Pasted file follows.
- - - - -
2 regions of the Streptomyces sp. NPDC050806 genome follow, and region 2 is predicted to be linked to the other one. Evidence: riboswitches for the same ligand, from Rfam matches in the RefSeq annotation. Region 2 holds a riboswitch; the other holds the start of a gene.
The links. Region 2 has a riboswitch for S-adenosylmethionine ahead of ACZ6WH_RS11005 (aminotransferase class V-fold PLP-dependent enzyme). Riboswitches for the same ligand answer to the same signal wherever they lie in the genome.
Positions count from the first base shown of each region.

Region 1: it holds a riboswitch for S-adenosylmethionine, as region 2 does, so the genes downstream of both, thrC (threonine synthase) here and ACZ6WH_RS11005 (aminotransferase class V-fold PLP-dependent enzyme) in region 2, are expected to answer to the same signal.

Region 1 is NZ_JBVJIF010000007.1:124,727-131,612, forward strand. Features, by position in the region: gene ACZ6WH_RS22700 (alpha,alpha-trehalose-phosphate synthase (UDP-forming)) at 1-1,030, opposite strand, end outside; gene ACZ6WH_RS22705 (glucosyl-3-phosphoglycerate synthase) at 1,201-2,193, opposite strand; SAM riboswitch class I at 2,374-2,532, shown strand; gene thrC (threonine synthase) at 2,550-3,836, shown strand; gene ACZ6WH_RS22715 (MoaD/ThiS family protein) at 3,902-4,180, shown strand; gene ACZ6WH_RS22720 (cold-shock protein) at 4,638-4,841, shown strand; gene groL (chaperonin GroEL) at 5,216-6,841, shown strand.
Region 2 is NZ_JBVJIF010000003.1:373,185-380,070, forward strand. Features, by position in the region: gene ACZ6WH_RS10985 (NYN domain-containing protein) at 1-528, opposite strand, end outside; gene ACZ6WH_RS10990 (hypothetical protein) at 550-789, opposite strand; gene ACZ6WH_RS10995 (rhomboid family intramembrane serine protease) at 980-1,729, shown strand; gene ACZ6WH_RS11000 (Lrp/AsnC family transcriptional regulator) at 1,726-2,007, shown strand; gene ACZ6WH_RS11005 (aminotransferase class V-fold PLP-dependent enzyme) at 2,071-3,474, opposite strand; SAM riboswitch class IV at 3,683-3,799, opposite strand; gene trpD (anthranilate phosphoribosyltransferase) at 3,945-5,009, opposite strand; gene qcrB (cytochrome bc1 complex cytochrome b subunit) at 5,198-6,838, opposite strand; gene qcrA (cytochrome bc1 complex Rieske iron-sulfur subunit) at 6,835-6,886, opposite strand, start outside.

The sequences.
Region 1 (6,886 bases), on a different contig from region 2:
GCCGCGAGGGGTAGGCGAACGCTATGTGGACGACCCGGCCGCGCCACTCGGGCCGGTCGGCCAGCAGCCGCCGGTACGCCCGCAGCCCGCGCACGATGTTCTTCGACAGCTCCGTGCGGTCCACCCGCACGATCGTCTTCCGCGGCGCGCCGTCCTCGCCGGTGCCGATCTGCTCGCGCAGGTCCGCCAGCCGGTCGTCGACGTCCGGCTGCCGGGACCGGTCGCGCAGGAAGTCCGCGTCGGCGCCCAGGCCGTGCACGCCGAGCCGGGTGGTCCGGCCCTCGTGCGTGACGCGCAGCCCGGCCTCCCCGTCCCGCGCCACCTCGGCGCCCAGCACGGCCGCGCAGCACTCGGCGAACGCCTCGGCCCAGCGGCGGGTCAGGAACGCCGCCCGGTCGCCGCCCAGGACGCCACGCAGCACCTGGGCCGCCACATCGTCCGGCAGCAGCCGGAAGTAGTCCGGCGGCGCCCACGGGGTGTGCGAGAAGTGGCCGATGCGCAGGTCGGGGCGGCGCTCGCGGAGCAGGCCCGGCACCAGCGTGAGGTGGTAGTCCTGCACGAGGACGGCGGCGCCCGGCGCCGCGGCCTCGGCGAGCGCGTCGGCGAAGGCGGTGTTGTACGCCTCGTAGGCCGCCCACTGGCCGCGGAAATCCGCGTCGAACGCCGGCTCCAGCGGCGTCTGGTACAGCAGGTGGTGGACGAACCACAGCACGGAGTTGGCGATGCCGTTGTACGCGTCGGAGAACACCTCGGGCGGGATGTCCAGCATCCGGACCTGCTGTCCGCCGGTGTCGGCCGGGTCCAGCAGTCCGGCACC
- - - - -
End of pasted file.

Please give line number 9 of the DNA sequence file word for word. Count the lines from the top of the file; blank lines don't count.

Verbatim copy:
GCCGCGAGGGGTAGGCGAACGCTATGTGGACGACCCGGCCGCGCCACTCGGGCCGGTCGGCCAGCAGCCGCCGGTACGCCCGCAGCCCGCGCACGATGTTCTTCGACAGCTCCGTGCGGTCCACCCGCACGATCGTCTTCCGCGGCGCGCCGTCCTCGCCGGTGCCGATCTGCTCGCGCAGGTCCGCCAGCCGGTCGTCGACGTCCGGCTGCCGGGACCGGTCGCGCAGGAAGTCCGCGTCGGCGCCCAGGCCGTGCACGCCGAGCCGGGTGGTCCGGCCCTCGTGCGTGACGCGCAGCCCGGCCTCCCCGTCCCGCGCCACCTCGGCGCCCAGCACGGCCGCGCAGCACTCGGCGAACGCCTCGGCCCAGCGGCGGGTCAGGAACGCCGCCCGGTCGCCGCCCAGGACGCCACGCAGCACCTGGGCCGCCACATCGTCCGGCAGCAGCCGGAAGTAGTCCGGCGGCGCCCACGGGGTGTGCGAGAAGTGGCCGATGCGCAGGTCGGGGCGGCGCTCGCGGAGCAGGCCCGGCACCAGCGTGAGGTGGTAGTCCTGCACGAGGACGGCGGCGCCCGGCGCCGCGGCCTCGGCGAGCGCGTCGGCGAAGGCGGTGTTGTACGCCTCGTAGGCCGCCCACTGGCCGCGGAAATCCGCGTCGAACGCCGGCTCCAGCGGCGTCTGGTACAGCAGGTGGTGGACGAACCACAGCACGGAGTTGGCGATGCCGTTGTACGCGTCGGAGAACACCTCGGGCGGGATGTCCAGCATCCGGACCTGCTGTCCGCCGGTGTCGGCCGGGTCCAGCAGTCCGGCACC